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From switchboards to motherboards: The evolution of telecommunications

April 21, 2014

Let me begin with a story from my childhood. I grew up in India and, back in the early 80s, when Indian telecoms did not have a direct dial for international calls. My family used to call my uncle who was studying at M. I. T. and the call process was fairly complicated: we would call an international operator from our landline in India, provide my uncle's phone number to the operator and the operator would then call us back (typically after 20 minutes to half an hour) when they had called up my uncle in United States and had him waiting on the line. That was my first experience with a switchboard and I always wondered: why can’t I pick up the phone and call my uncle direct rather than going through an operator? I always felt the operator provided very little value (aside from connecting the call manually between international and local calling circuits in India), and also I believed this job could be automated by machines; in just a few years, it was!

Communications service providers are at a similar crossroads with the rapid advent of Google, Facebook, Amazon and Apple, four over the top (OTT) providers that drive massive data volume over existing network infrastructure owned by service providers. If you look at what you do currently on your smartphone, whether it’s looking up directions with Google Maps or finding the best restaurant to eat at using Yelp, Zagat or Zomato, the bulk of the value of that interaction is captured by the mobile app or site provider, while the communications service provider (CSP) is simply providing transport of the data, often at rapidly reducing price per megabyte. CSPs simply can’t continue to be passive switchboards of this data ecosystem; they must figure out how to become active participants and beneficiaries, the motherboards of mobile data eco-system to compete and thrive in the new world order.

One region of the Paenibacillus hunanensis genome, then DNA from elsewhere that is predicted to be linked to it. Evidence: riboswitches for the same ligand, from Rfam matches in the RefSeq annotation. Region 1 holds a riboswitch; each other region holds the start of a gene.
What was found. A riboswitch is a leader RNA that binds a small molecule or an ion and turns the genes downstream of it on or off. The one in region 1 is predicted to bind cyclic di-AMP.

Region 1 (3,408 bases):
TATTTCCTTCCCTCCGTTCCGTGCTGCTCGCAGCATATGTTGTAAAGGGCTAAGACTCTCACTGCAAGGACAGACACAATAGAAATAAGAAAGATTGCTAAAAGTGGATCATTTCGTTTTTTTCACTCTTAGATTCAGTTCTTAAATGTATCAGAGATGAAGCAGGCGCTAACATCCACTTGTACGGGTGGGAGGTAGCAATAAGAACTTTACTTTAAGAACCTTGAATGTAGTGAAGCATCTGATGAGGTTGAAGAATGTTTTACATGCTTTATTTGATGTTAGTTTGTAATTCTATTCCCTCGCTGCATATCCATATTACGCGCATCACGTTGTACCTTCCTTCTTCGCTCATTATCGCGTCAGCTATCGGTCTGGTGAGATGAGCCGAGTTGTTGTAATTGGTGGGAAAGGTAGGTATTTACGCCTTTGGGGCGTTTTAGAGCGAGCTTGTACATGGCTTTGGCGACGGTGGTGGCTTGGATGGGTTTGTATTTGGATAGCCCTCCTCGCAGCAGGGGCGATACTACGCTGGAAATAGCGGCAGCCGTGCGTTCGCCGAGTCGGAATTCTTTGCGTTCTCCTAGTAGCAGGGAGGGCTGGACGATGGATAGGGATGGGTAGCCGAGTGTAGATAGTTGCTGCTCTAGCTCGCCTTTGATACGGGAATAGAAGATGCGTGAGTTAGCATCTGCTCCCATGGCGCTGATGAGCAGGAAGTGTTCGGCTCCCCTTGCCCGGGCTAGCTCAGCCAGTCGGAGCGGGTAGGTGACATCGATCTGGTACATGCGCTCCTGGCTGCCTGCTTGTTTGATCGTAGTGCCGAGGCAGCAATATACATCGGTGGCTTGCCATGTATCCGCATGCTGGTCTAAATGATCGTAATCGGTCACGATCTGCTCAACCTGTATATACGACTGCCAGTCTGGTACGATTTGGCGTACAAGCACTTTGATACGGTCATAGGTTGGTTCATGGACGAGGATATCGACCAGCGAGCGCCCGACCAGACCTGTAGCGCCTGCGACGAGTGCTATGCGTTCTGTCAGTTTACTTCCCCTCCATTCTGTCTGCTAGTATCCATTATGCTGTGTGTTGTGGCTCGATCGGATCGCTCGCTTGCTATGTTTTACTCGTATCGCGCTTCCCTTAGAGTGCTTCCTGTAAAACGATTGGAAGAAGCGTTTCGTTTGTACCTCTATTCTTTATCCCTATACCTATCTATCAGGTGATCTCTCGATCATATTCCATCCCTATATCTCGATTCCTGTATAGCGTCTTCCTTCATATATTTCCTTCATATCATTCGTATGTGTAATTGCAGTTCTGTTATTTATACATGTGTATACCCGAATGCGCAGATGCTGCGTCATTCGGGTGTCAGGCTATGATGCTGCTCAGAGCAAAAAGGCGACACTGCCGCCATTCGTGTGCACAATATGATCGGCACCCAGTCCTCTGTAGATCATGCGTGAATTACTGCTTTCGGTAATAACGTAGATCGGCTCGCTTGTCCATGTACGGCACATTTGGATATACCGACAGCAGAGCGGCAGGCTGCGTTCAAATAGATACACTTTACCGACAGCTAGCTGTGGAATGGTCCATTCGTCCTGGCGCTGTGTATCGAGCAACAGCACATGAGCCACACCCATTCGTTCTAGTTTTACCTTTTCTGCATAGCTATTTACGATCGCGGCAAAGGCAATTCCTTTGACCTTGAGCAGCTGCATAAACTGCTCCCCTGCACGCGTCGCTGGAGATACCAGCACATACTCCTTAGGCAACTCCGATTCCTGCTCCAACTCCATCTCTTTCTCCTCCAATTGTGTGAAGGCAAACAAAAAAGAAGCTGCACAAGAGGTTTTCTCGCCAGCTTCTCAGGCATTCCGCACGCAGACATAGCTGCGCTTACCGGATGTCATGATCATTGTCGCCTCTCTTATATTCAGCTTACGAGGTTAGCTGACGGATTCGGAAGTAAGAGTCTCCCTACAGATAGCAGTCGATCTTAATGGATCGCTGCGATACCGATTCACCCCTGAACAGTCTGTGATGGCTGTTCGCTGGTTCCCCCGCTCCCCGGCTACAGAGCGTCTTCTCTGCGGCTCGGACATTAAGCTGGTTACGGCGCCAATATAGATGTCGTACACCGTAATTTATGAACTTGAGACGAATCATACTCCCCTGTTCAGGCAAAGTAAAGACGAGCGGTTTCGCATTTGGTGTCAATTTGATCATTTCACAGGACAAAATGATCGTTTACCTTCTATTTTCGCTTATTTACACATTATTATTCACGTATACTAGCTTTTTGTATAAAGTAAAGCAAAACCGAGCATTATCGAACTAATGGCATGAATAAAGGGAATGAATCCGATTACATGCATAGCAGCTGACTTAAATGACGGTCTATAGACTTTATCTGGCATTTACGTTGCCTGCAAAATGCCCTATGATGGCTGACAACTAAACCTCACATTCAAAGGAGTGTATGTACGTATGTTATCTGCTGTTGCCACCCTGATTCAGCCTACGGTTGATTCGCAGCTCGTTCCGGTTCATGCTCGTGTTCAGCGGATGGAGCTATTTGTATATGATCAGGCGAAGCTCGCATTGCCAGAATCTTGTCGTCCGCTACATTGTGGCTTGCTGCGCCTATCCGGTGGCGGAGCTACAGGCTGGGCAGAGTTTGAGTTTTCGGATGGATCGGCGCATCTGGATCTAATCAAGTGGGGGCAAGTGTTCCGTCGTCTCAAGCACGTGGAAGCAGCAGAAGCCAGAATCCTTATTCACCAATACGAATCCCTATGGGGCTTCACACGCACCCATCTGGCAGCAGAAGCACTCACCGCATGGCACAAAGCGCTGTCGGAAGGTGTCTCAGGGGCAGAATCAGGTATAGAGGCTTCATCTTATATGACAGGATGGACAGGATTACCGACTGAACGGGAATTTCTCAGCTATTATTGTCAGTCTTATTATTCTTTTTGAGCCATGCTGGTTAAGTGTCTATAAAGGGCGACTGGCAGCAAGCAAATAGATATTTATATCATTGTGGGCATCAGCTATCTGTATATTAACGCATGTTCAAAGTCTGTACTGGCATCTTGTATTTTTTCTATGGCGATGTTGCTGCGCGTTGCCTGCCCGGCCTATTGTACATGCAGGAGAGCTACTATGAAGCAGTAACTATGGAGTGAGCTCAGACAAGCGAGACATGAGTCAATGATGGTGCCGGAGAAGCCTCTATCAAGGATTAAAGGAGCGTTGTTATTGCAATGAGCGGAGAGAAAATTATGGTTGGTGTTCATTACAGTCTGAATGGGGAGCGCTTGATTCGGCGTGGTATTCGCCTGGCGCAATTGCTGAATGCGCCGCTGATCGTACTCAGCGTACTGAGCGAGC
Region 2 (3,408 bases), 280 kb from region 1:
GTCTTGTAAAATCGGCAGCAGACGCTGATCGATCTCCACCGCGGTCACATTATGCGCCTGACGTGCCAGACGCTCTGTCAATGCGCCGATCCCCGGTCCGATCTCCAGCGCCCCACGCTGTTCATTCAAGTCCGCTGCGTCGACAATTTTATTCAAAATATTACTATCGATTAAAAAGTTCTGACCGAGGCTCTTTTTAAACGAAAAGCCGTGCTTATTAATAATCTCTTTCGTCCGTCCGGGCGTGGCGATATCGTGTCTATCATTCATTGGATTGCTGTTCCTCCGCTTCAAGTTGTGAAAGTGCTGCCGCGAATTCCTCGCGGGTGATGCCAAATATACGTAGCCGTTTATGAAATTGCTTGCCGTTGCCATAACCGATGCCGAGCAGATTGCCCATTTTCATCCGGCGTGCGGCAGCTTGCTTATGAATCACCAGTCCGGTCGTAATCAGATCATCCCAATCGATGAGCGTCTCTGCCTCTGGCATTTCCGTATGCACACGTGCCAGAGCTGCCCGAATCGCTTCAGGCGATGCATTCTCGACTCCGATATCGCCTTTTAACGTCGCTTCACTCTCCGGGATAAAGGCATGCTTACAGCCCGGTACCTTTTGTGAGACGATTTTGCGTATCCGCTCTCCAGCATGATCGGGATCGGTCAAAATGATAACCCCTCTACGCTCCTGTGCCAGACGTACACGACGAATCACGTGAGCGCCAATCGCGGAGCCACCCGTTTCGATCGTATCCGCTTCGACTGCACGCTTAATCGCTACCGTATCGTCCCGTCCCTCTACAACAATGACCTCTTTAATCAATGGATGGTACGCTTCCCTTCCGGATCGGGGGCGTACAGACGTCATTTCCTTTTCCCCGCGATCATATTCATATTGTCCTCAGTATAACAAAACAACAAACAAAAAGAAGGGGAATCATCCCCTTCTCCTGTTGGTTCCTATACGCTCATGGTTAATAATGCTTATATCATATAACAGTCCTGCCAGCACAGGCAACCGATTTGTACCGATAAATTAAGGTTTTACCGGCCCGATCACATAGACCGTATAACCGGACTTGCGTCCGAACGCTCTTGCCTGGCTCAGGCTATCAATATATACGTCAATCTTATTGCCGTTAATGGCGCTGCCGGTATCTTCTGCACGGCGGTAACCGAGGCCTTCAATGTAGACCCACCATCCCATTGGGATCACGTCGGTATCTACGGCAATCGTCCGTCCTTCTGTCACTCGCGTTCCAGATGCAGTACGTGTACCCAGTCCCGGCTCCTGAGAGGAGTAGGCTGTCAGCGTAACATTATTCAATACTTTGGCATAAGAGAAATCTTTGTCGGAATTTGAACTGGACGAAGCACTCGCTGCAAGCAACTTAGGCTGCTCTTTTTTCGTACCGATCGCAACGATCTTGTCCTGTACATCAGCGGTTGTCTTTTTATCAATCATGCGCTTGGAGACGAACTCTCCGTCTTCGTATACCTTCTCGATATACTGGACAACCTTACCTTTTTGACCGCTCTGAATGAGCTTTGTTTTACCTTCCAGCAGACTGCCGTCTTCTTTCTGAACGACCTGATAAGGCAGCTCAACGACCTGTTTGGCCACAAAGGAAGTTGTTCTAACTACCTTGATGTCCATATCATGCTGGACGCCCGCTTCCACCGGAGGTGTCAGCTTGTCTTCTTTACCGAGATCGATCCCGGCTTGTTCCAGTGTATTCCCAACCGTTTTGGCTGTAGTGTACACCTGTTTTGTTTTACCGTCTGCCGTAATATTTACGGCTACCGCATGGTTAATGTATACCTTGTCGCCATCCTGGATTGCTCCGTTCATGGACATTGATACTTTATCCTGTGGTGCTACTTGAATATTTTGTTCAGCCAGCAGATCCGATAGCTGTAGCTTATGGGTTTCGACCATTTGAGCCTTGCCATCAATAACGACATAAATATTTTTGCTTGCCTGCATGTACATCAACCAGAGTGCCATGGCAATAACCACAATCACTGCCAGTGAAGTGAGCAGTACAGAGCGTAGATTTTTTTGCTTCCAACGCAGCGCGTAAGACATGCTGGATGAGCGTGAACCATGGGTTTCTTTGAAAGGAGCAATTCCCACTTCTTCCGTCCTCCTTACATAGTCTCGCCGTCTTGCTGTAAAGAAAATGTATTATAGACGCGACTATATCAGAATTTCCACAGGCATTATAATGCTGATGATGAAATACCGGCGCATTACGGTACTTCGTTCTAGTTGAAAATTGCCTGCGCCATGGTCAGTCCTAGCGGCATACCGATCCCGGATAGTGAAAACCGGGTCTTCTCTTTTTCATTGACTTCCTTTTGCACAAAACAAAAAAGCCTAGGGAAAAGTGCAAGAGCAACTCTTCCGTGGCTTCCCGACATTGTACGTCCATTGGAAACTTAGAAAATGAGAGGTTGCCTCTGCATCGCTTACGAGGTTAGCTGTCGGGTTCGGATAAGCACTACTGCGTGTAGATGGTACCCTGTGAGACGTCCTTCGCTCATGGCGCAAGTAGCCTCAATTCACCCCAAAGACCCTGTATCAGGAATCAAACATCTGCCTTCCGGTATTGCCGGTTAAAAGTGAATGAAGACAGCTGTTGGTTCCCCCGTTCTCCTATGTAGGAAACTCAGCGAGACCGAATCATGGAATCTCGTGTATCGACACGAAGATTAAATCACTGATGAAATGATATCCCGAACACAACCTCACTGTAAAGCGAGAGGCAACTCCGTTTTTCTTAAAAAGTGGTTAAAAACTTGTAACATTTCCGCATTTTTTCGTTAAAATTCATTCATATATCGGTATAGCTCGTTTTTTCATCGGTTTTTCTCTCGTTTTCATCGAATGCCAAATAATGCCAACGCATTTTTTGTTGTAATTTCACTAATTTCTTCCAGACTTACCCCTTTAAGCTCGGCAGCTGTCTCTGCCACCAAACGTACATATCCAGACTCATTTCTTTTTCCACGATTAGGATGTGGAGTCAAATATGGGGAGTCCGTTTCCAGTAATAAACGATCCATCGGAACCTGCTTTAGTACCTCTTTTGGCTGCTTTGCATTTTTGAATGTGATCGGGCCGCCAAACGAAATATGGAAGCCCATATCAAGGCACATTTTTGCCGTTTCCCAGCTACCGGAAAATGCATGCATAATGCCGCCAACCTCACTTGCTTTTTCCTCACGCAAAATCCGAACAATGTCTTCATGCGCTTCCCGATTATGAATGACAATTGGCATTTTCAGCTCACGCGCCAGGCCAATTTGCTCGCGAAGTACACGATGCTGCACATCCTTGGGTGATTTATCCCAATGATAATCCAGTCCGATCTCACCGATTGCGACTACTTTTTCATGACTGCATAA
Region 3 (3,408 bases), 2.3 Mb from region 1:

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So, how does a CSP tap into immense value of customer data going through their networks? How do they leverage every customer interaction—at the call center, at store or online—to build a comprehensive picture of subscriber lifestyle preferences and needs, and drive highly effective marketing campaigns? Service providers have a unique advantage over Google, Facebook, Amazon, Apple and other OTT providers: they know where the subscriber is and what the subscriber is doing with their mobile devices (such as smartphones, tablets and laptops) at all times. Each OTT provider (for example Google or Facebook) only has a piece of the total picture while service providers have the big picture.

Service providers can drive highly targeted mobile offers based on real-time location tracking, subscriber usage and behavior monetization. Watch this video to learn more about big data and big opportunities for CSPs.

Service providers can also analyze customer experience data to identify and resolve customer issues, reduce churn, define new offerings to increase revenue and reduce costs to improve profit margins. Walk through this customer journey map for telecommunications to experience the full cycle.